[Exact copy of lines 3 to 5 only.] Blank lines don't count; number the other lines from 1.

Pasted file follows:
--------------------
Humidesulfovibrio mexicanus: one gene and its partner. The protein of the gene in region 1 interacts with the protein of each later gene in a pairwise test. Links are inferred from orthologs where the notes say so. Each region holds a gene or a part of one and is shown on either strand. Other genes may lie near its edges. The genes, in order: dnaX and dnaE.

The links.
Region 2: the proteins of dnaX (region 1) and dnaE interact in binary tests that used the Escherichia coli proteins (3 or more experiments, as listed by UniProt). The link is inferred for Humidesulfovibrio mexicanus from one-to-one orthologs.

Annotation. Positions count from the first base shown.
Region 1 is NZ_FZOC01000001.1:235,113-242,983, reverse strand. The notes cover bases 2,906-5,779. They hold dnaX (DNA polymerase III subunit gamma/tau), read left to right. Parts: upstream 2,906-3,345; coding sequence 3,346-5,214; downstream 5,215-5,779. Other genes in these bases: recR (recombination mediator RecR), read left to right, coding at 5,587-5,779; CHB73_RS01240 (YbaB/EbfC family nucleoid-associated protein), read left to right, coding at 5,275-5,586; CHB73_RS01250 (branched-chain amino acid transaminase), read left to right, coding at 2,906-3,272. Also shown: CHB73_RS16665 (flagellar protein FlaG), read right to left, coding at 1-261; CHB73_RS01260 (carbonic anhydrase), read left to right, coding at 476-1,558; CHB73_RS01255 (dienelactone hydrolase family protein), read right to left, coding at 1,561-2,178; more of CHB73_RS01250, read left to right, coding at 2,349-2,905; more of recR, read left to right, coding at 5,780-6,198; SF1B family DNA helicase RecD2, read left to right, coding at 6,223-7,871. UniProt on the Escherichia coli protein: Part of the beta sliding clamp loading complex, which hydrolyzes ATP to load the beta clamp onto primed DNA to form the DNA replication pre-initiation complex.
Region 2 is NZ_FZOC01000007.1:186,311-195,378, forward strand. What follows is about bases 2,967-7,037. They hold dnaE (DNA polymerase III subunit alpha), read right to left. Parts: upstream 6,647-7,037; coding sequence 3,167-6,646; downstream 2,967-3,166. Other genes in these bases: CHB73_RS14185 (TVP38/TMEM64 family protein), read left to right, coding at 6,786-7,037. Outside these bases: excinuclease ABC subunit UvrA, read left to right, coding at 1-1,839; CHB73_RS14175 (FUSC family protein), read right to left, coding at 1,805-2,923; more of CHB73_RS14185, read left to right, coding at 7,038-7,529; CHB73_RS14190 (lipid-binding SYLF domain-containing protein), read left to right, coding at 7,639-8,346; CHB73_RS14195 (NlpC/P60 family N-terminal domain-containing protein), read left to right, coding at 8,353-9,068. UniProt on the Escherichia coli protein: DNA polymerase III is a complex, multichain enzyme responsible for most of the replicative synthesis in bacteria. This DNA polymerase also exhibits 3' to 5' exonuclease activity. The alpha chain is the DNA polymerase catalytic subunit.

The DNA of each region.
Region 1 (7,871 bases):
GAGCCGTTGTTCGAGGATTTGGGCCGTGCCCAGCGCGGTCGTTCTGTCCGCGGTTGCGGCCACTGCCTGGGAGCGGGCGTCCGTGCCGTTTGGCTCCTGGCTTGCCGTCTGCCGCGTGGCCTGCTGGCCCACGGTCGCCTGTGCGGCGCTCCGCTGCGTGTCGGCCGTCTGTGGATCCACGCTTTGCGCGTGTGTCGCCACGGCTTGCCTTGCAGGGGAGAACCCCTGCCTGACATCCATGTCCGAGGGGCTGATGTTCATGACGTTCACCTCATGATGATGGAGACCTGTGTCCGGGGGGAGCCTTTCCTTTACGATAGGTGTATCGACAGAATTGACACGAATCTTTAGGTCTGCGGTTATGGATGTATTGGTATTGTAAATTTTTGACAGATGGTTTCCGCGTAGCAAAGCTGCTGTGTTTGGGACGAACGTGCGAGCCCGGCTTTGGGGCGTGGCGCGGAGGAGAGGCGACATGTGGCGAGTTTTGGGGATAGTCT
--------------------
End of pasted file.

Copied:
Region 2: the proteins of dnaX (region 1) and dnaE interact in binary tests that used the Escherichia coli proteins (3 or more experiments, as listed by UniProt). The link is inferred for Humidesulfovibrio mexicanus from one-to-one orthologs.

Annotation. Positions count from the first base shown.
Region 1 is NZ_FZOC01000001.1:235,113-242,983, reverse strand. The notes cover bases 2,906-5,779. They hold dnaX (DNA polymerase III subunit gamma/tau), read left to right. Parts: upstream 2,906-3,345; coding sequence 3,346-5,214; downstream 5,215-5,779. Other genes in these bases: recR (recombination mediator RecR), read left to right, coding at 5,587-5,779; CHB73_RS01240 (YbaB/EbfC family nucleoid-associated protein), read left to right, coding at 5,275-5,586; CHB73_RS01250 (branched-chain amino acid transaminase), read left to right, coding at 2,906-3,272. Also shown: CHB73_RS16665 (flagellar protein FlaG), read right to left, coding at 1-261; CHB73_RS01260 (carbonic anhydrase), read left to right, coding at 476-1,558; CHB73_RS01255 (dienelactone hydrolase family protein), read right to left, coding at 1,561-2,178; more of CHB73_RS01250, read left to right, coding at 2,349-2,905; more of recR, read left to right, coding at 5,780-6,198; SF1B family DNA helicase RecD2, read left to right, coding at 6,223-7,871. UniProt on the Escherichia coli protein: Part of the beta sliding clamp loading complex, which hydrolyzes ATP to load the beta clamp onto primed DNA to form the DNA replication pre-initiation complex.